Thursday, June 1, 2017

What We Notice

The first thing I saw when I woke up on this first day of June is the little throw rug next to the bed. Strangely, it felt like I was seeing it for the first time. And I thought: “If I was being interrogated and my life depended on a right answer, could I have answered the question, ‘What’s on the floor beside your bed?’” And the surprising answer; “I don’t think so.”

If you think about it, it’s extraordinary how much is in front of our eyes and ears that we don’t see or hear. I’ve driven pretty much the same route to school for some 35 years, but I don’t think I could name all the streets I pass. And why not? Simply because I don’t need to. The information is not important for my survival. But if I suddenly started to be a Lyft driver and didn’t have a GPS, I’d be meticulous in my study of San Francisco Streets. In short, we notice what we need to notice to survive—or at least get through the day with moderate success.

But we also notice what we care about. Driving to school, I did notice that listening to Bill Charlap playing Blue Skies, he modulated twice to a different key while improvising and the bass player was right there with him. If my family was in the car and I pointed it out, they would have said, “Huh?”

And of course, we notice so much less of the world that we used to before i-phones. With our heads-down texting to the same people or reading the news we think we want to know, we close the door to interesting encounters with strangers or watching the heron fly to and from her nest. 

And we also don't make the effort to remember because we depend on the machine. GPS has killed attention to directions, Google has killed the slow process of searching and discovering and retaining the important information we want to remember, our math minds have grown flabby with calculators and who even remembers phone numbers any more?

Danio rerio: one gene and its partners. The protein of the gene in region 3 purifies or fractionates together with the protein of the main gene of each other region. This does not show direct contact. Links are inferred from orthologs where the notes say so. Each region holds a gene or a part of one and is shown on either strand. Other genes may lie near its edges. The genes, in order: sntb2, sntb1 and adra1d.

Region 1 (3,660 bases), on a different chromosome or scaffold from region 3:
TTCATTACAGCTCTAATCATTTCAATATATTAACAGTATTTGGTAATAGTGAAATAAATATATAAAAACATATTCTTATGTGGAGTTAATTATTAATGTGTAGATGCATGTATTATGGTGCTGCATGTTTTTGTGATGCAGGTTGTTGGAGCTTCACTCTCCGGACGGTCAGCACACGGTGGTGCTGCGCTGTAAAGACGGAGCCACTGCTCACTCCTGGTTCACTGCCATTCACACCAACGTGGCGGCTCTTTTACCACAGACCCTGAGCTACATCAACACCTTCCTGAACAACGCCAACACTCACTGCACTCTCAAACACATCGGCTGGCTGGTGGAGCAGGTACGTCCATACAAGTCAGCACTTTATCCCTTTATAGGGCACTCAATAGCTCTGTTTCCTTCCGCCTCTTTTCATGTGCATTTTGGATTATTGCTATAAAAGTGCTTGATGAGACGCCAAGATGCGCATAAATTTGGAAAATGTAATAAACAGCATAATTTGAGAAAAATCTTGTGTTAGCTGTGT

So in part, at least, we are what we notice. The hints about which multiple intelligence tends to be our default setting comes from going to the movies with friends and one talks about the visuals, another about the soundtrack, another about the film technique, another about the nuances of relationship and so on. Being around diverse people who think and notice differently from us is one of the ways in which we can enlarge our small slice of humanity. 

And isn't that the whole deal? Who we are without any effort to change is too small, too narrow, too wasteful of life's possible glories. I can't think of a single solution to a real-life dilemma or challenge that doesn't include growing larger, seeing further, understanding more deeply, hearing more clearly, noticing the things that there are no aps for. At the beginning of June, with summer coming around the corner, enlarging the conversation of engagement with the world is a good intention.

And it all started with my little bedside throw rug.

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